ILS radar is often supported by an approach lighting system (ALS): lightbars, strobes and so on, which are situated at the start of the runway. They are a major aid for pilots, helping them switch from instrument flight to visual flight – and they can also extend the operating range of the airport because they count as part of a ‘visual approach’. Pilots must be able to see three quarters of a mile to the runway: with a high intensity ALS, this can be reduced to half a mile, or more if the lights extend to parts of the runway.
The final seconds before touchdown is when many passengers hold their breath. Just before an aircraft touches the ground, the nose will be raised up. This is called a ‘flare’, and means the main landing wheels touch the ground first. The perfect landing will see the wheels touch the ground just as lift on the wings completely falls away and the plane ‘stalls’. To feel hundreds of tons of mass controlled in such a precise way is extremely satisfying.
When the rear wheels are on the ground, the pilot does not lower the nose – it drops of its own accord. It does so because as the aircraft loses speed, the flight controls continue to lose effectiveness so gravity can take over. Once all wheels are on the ground, the aircraft is in rollout mode.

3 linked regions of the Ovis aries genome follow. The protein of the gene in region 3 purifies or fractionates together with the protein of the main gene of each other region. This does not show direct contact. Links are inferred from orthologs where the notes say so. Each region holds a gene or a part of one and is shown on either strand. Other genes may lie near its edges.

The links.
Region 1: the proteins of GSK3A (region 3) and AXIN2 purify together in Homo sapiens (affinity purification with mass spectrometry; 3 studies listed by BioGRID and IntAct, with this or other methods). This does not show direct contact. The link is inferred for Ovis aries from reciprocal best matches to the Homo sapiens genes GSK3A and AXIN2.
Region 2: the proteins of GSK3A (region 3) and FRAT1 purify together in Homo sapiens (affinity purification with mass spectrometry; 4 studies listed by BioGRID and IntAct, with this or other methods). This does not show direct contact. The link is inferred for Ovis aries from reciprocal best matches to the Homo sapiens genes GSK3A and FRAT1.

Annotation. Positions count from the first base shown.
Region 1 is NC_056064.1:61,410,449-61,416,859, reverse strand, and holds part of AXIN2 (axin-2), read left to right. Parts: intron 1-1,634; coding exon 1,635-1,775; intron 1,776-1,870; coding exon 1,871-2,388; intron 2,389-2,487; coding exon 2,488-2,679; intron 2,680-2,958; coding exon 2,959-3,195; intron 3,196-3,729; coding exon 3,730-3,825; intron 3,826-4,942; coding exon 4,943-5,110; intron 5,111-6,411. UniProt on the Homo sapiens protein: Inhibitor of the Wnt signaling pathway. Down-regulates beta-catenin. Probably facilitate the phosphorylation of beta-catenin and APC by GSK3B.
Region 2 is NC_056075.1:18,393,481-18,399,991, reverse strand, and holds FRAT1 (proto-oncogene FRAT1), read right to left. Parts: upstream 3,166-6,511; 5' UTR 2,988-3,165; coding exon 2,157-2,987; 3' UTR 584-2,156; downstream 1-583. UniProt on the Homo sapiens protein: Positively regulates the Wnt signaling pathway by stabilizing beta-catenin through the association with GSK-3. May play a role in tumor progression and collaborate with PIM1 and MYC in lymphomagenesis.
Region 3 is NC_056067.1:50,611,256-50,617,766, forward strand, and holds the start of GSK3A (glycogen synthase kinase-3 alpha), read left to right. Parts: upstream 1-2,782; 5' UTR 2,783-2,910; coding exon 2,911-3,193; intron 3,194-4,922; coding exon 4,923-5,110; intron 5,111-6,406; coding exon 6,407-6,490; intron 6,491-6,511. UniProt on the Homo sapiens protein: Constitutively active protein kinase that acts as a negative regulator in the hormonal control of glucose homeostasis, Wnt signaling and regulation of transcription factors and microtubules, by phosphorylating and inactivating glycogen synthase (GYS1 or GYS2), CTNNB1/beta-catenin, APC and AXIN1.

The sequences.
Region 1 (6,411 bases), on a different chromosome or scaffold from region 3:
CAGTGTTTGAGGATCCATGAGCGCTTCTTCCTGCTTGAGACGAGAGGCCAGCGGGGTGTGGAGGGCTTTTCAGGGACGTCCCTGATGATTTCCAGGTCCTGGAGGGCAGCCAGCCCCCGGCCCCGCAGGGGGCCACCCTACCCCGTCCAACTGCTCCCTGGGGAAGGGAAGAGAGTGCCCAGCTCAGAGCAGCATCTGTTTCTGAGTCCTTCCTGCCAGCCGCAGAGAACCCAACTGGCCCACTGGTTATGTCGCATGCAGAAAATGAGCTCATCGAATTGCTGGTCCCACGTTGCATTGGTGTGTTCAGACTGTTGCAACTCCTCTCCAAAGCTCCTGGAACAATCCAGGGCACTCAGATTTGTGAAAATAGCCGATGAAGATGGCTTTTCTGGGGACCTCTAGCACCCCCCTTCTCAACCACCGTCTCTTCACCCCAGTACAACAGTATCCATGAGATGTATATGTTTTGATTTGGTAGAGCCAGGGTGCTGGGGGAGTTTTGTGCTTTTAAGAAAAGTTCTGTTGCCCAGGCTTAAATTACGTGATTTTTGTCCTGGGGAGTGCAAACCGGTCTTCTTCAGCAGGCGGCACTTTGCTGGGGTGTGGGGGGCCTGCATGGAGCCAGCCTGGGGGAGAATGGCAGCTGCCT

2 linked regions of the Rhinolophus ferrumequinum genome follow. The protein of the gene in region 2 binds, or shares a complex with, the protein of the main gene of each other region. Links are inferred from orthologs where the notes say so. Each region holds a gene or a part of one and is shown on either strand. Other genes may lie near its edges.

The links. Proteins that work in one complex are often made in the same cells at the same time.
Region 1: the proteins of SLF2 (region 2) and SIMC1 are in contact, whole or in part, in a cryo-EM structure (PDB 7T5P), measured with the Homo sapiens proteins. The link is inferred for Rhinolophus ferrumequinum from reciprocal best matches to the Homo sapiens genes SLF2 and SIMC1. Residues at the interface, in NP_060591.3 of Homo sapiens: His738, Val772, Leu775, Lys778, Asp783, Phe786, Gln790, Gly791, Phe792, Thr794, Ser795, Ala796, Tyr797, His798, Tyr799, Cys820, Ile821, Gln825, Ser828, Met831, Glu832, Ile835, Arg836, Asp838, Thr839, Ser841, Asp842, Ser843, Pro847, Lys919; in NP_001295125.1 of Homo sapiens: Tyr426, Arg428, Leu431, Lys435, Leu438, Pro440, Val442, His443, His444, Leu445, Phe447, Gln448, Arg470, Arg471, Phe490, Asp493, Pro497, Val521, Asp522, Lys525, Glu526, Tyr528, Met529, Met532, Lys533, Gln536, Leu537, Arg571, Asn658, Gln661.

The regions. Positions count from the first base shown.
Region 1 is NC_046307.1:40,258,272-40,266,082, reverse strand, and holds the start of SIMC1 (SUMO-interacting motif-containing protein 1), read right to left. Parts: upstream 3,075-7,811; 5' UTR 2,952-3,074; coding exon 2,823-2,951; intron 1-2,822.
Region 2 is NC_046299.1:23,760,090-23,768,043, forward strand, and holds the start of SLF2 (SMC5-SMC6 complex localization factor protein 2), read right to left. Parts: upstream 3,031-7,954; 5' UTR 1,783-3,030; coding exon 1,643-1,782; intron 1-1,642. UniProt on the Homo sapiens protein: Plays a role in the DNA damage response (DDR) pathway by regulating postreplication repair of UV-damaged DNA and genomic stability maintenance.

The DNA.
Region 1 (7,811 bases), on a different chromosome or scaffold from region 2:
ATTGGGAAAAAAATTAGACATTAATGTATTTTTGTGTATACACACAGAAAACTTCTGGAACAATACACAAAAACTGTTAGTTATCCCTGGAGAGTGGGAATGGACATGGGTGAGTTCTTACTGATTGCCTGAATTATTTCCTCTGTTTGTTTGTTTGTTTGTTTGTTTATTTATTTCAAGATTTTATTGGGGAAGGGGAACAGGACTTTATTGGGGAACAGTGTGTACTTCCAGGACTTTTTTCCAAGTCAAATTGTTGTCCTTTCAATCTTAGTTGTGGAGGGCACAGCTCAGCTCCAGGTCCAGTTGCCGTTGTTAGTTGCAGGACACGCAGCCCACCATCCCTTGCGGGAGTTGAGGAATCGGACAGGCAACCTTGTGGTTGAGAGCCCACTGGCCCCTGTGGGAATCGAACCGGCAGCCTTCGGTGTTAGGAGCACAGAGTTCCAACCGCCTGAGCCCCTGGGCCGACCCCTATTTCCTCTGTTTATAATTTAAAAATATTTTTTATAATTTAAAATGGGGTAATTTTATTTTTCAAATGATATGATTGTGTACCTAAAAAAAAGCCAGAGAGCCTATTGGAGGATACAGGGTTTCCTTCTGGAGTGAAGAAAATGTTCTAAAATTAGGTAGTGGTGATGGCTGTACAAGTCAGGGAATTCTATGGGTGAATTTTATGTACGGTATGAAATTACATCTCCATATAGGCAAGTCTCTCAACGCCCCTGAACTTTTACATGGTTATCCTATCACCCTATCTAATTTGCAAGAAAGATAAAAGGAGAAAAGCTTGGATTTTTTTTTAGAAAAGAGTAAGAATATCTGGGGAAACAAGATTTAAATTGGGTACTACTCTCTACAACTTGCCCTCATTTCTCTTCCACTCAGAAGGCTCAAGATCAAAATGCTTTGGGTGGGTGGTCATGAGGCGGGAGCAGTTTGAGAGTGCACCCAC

Here, the flying machine is turned into a ground machine – and must be stopped before the end of the runway. On large jets, the first method of doing this is to raise more flaps to increase drag, and engage reverse thrust on the jet engines. As forces build, pressure on the landing gear increases.
Once there’s enough mass pressing down on the wheels, the pilot can apply the brakes. Passengers feel this two-stage deceleration in landing – first, the engines will roar, and then there will be a slight jolt as the brakes come on. The length of this rollout process depends on the weight of the plane, the runway’s gradient, condition and elevation, ambient temperature, brake effectiveness and pilot technique.
Autopilot can actually perform the complete procedure right up to touchdown and rollout. What autopilot cannot do is control the ground taxi process; this will always be done by the pilot, using guidance from ground control. On the ground, the aircraft will taxi to its final position, where passengers will disembark.